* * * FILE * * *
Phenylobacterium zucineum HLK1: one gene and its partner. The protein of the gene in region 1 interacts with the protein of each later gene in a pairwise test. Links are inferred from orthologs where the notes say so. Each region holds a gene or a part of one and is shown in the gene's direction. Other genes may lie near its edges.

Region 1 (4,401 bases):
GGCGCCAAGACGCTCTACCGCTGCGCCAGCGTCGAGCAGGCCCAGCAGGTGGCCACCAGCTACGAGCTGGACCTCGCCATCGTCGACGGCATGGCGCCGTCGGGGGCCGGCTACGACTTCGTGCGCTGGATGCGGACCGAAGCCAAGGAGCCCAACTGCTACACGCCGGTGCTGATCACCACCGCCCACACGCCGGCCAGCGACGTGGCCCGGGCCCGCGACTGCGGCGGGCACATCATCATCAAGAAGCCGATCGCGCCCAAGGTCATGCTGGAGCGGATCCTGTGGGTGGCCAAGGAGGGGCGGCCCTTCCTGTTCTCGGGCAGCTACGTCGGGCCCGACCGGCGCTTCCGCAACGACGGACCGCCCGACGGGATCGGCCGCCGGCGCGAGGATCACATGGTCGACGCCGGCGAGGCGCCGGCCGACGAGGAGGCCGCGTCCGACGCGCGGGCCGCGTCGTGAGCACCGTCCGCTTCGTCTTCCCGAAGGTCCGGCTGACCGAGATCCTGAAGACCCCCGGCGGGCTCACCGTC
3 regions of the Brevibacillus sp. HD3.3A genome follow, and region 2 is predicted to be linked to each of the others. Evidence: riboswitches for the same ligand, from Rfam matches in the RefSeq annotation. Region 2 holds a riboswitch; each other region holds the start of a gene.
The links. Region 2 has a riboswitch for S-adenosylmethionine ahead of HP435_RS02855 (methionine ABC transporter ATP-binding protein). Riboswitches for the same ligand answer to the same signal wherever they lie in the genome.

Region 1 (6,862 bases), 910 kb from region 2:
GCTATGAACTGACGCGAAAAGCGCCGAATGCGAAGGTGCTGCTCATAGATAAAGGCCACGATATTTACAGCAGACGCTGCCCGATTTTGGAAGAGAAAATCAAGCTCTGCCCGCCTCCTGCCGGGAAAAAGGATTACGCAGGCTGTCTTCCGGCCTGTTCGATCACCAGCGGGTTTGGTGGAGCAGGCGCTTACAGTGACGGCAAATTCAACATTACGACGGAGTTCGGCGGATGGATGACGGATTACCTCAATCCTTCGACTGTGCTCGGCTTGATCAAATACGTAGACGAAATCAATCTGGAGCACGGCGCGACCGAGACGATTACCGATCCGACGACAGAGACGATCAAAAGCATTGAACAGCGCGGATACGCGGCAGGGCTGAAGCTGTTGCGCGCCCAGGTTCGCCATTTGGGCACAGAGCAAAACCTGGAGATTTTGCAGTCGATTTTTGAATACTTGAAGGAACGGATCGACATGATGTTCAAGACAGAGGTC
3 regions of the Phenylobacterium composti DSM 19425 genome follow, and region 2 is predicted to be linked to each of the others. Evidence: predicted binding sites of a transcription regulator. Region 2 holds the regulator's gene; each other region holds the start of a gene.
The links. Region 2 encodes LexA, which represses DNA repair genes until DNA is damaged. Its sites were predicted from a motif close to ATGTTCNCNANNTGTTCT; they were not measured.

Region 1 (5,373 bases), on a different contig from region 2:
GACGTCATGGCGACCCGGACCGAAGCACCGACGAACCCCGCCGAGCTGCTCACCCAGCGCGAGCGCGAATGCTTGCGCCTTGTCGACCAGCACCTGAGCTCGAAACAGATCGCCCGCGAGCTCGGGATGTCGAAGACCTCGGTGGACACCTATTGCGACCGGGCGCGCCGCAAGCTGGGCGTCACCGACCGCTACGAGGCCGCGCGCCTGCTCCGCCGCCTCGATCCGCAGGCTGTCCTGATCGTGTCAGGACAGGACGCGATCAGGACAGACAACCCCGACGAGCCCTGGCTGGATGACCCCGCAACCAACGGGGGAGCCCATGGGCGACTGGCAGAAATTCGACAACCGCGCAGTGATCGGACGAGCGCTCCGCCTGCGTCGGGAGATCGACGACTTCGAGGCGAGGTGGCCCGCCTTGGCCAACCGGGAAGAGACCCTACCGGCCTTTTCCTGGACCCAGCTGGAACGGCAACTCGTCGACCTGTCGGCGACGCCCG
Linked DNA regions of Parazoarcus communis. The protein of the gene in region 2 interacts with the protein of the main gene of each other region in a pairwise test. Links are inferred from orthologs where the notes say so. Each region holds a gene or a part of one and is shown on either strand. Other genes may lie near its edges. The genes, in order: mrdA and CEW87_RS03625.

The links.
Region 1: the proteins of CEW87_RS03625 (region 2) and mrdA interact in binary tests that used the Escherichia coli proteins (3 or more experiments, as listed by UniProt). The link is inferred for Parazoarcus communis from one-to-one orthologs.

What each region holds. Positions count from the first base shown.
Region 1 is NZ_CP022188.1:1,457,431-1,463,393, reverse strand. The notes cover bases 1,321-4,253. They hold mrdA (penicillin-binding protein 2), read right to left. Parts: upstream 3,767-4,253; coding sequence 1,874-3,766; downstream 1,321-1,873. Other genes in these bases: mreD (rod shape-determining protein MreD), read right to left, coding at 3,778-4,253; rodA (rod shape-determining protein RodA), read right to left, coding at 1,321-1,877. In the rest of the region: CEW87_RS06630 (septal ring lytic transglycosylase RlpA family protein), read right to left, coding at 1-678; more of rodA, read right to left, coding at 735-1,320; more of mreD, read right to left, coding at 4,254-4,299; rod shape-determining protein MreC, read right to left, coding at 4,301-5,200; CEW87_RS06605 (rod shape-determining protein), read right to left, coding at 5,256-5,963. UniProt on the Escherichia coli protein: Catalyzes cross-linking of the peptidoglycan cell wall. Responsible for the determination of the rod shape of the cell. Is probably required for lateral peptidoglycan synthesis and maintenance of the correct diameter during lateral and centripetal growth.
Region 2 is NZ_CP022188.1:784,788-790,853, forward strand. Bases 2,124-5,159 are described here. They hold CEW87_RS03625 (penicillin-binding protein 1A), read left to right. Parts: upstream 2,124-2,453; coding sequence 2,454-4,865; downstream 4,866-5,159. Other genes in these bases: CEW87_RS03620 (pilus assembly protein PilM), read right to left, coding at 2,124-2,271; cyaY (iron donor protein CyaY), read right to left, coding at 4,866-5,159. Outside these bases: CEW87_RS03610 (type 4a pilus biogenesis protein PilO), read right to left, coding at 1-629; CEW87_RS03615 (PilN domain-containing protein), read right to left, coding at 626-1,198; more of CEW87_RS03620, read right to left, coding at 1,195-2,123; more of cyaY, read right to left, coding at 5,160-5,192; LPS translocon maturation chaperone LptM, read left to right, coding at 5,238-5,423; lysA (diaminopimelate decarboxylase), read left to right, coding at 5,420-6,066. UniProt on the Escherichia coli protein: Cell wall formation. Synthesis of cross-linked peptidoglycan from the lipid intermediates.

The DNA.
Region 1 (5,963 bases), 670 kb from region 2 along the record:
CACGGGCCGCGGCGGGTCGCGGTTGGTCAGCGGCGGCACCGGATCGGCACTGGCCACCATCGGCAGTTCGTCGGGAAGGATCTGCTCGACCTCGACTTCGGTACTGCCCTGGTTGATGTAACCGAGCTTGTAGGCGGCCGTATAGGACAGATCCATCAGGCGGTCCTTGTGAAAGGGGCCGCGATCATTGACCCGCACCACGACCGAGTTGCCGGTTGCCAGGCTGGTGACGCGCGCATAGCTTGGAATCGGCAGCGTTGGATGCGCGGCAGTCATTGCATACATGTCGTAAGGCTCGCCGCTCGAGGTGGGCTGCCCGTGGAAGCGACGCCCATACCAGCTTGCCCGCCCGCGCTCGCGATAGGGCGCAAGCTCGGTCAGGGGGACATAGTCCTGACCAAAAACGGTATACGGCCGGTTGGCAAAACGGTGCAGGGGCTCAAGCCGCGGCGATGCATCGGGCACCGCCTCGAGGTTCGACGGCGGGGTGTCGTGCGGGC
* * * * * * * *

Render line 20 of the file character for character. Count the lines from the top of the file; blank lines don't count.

CACGGGCCGCGGCGGGTCGCGGTTGGTCAGCGGCGGCACCGGATCGGCACTGGCCACCATCGGCAGTTCGTCGGGAAGGATCTGCTCGACCTCGACTTCGGTACTGCCCTGGTTGATGTAACCGAGCTTGTAGGCGGCCGTATAGGACAGATCCATCAGGCGGTCCTTGTGAAAGGGGCCGCGATCATTGACCCGCACCACGACCGAGTTGCCGGTTGCCAGGCTGGTGACGCGCGCATAGCTTGGAATCGGCAGCGTTGGATGCGCGGCAGTCATTGCATACATGTCGTAAGGCTCGCCGCTCGAGGTGGGCTGCCCGTGGAAGCGACGCCCATACCAGCTTGCCCGCCCGCGCTCGCGATAGGGCGCAAGCTCGGTCAGGGGGACATAGTCCTGACCAAAAACGGTATACGGCCGGTTGGCAAAACGGTGCAGGGGCTCAAGCCGCGGCGATGCATCGGGCACCGCCTCGAGGTTCGACGGCGGGGTGTCGTGCGGGC